With Dead Code Stripping, developers can remove unused executable code from compiled applications and immediately see the effect in smaller code sizes and faster customer downloads. Applications are purportedly even easier to design, create and maintain by offering developers a clear visual representation of the application structure with Visual Modeling and Design.

Xcode 2 also includes: 64-bit development tools to build data-intensive applications using 64-bit memory addressing; an integrated Apple Reference Library to offer a single search and presentation interface to all of Apple’s online and locally stored developer documentation; Apple’s enhanced version of GCC v3.5, the next generation of the compiler; graphical remote debugging to display the debugging of data for full screen applications on remote machines; Auto Vectorization to automatically generate Velocity Engine-optimized code without requiring any source code changes; Ant build system support to make cross-platform development of Java applications easier; and support for Subversion Source Code Management, in addition to supporting CVS and Perforce, to enable easy integration with a range of development infrastructure.

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More information and pictures on the second page.

Among the most important new features you will find Dashboard, a Konfabulator ripoff (sorry, but I have to say it like it is. From all languages, Dashboard uses Javascript like Konfabulator does) with the added convenience of appearing/dissapearing from your screen using Expose’ (note: the Konfabulator guys announced on Friday a similar feature). I must be clear about this: When I see a QuartzExtreme-alike engine or a BFS-alike file system across different systems I see EVOLUTION, not copying. If it works, it only makes sense to move to these areas that others might be doing for years. But doing something SO close to Konfabulator in SO many ways, I can only call it a ripoff. I know that writing something like Konfabulator is a full time job of 2 engineers for a year or so, that’s about the cost of half a million dollars. Trying to buy Konfabulator would cost more than that if only for the lawyers alone going through the contracts. And so for Apple, it was a better deal to recreate it, than to buy it. However, when recreating something in general, companies add their own little touch to make it feel and look a bit different from the original, but in this case, Dashboard is a pure copycat visually and coding-wise, and that’s where the real problem is. But hey, business is business.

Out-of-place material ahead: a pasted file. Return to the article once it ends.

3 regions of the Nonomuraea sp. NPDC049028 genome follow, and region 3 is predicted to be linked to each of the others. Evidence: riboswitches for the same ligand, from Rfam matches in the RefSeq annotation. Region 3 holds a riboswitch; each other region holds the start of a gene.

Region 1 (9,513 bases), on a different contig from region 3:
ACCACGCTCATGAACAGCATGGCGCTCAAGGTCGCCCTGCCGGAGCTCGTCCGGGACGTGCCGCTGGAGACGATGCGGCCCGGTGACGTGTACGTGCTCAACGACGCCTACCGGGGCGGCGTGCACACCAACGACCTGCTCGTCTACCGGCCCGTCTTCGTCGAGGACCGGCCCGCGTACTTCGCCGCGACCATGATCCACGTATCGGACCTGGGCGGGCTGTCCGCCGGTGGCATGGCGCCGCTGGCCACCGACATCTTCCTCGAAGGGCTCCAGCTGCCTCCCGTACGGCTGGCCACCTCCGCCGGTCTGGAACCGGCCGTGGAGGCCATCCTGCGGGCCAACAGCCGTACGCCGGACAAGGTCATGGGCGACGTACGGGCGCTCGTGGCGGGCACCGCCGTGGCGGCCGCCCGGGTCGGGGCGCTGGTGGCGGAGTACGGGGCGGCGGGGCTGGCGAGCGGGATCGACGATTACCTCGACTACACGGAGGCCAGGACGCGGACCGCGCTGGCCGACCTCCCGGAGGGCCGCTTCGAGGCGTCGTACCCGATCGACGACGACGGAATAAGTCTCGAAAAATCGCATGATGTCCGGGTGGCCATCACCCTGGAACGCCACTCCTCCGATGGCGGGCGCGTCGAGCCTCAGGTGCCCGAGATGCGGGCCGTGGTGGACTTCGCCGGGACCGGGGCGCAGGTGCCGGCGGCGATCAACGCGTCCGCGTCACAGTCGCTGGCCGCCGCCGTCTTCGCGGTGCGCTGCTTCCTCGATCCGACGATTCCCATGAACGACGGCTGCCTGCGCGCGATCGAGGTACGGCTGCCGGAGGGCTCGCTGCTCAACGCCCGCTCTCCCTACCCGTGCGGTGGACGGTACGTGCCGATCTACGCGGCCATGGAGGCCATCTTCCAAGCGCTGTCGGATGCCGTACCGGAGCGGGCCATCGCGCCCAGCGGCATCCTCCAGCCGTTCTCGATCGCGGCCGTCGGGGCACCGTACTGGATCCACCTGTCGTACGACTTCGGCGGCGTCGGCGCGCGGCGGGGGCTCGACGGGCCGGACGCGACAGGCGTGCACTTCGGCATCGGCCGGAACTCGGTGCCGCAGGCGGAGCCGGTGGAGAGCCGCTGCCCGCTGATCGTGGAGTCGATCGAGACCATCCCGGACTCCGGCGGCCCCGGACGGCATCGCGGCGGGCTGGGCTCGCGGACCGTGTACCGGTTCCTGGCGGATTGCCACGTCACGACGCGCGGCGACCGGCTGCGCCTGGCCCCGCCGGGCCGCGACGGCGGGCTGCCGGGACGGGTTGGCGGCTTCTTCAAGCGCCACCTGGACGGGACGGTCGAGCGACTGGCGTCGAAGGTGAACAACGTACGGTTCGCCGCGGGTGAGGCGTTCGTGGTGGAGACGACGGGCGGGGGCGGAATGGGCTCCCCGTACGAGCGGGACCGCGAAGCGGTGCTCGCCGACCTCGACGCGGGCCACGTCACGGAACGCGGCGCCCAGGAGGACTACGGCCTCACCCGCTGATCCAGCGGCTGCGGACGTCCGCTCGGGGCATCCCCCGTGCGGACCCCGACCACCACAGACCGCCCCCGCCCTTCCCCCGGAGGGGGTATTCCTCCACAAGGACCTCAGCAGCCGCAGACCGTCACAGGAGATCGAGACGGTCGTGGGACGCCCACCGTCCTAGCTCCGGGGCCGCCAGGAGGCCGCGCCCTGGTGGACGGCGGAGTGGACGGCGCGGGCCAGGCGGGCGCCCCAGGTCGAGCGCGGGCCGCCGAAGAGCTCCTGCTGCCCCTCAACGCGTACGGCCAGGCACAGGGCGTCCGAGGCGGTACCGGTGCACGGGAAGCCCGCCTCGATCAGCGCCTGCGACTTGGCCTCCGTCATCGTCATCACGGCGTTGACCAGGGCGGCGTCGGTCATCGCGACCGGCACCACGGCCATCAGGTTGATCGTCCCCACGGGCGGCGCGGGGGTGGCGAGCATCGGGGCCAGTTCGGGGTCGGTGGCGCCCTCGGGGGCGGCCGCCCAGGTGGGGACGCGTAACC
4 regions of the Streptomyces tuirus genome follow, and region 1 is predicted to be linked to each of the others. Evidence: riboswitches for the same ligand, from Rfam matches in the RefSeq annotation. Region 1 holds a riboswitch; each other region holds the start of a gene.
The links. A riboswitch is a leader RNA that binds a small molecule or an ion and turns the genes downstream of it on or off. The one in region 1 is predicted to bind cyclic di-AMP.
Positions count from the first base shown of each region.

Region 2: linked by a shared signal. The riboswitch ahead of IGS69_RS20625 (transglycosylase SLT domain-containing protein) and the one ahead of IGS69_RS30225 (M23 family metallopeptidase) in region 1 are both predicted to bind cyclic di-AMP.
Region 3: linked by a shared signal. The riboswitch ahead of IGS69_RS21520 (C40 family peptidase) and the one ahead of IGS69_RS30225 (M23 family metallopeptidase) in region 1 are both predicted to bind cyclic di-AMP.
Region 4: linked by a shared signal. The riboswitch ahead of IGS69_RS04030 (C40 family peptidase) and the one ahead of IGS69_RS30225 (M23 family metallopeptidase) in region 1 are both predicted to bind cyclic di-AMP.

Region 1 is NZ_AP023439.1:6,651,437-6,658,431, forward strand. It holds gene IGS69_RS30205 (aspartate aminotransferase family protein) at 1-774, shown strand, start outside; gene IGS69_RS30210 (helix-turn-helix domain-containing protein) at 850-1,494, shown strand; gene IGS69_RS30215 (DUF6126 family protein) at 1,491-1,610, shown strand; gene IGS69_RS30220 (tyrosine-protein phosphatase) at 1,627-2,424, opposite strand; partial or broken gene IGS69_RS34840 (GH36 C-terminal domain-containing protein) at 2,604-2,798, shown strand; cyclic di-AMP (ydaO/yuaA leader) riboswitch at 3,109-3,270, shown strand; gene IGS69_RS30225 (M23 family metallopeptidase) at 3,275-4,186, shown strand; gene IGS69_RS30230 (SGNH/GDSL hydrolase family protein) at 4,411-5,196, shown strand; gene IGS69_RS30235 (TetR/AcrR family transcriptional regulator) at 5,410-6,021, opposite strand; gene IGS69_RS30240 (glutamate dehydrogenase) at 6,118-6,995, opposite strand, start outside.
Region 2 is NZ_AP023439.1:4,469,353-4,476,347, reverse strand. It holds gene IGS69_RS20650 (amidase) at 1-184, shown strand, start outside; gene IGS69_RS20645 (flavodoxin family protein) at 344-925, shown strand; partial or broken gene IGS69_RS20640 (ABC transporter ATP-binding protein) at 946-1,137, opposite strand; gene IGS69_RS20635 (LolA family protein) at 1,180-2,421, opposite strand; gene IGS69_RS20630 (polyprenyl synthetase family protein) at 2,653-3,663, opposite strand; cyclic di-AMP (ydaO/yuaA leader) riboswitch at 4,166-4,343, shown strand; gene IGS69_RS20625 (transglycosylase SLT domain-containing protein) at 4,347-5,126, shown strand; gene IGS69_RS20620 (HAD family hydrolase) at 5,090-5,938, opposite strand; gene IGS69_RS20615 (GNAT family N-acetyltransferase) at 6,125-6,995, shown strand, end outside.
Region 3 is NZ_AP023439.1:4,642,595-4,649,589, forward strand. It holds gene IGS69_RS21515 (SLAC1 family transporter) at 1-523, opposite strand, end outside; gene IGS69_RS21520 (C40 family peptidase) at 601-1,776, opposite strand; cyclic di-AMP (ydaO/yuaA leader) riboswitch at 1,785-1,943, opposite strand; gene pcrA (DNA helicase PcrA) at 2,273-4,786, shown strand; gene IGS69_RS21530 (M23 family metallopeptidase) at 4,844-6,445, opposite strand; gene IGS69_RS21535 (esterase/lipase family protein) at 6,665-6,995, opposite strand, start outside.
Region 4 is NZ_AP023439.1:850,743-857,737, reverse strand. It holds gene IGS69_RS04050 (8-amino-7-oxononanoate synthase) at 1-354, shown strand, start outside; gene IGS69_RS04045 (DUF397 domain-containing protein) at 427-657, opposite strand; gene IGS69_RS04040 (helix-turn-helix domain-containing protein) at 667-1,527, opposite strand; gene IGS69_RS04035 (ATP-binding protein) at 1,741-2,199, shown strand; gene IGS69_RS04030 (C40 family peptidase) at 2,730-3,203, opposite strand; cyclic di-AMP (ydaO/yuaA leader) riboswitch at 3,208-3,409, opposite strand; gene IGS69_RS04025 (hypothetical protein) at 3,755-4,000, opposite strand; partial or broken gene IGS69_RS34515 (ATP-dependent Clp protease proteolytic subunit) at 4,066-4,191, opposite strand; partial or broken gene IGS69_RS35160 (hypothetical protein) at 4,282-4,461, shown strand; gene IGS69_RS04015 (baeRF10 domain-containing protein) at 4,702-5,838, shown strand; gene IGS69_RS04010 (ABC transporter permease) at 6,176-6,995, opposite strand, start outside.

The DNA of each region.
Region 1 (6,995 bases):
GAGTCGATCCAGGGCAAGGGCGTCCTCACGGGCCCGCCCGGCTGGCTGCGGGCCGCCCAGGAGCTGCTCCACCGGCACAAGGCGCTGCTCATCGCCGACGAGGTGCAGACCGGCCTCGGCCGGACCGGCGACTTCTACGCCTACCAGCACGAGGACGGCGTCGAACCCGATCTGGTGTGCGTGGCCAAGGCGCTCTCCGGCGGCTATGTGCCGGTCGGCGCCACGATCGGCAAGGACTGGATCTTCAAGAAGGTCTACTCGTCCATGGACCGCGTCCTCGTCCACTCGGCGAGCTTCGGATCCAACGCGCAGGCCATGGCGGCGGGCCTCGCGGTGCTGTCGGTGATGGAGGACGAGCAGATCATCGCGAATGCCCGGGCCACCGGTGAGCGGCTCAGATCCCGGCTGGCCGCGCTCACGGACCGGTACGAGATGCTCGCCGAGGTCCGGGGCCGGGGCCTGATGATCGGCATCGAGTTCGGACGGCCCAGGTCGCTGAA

Then, there was Safari RSS, a very useful integration between the HTML part of the net and the RSS/Atom feeds. With nice transitions you can switch from the HTML view of a page to its RSS/Atom one. Elsewhere, Automator will put together actions and batch tasks in a visual way instead of forcing the user to learn Applescript.

Then, there was the H.264/AV codec which delivers higher quality video at lower data rates for everything from 3G cellphones to HD. QuickTime will come built-in with the codec and I can’t wait to start be watching trailers on Apple’s site using the codec. It is a truly impressive codec and even more impressive the fact that iSight owners will be able to use this codec with Tiger. The differnce in quality was immense, over the same amount of bandwidth! For some weird reason, though, sound was crappy and felt like “mono” (possibly iSight’s mic is the culprit here), while video quality kicked some serious a…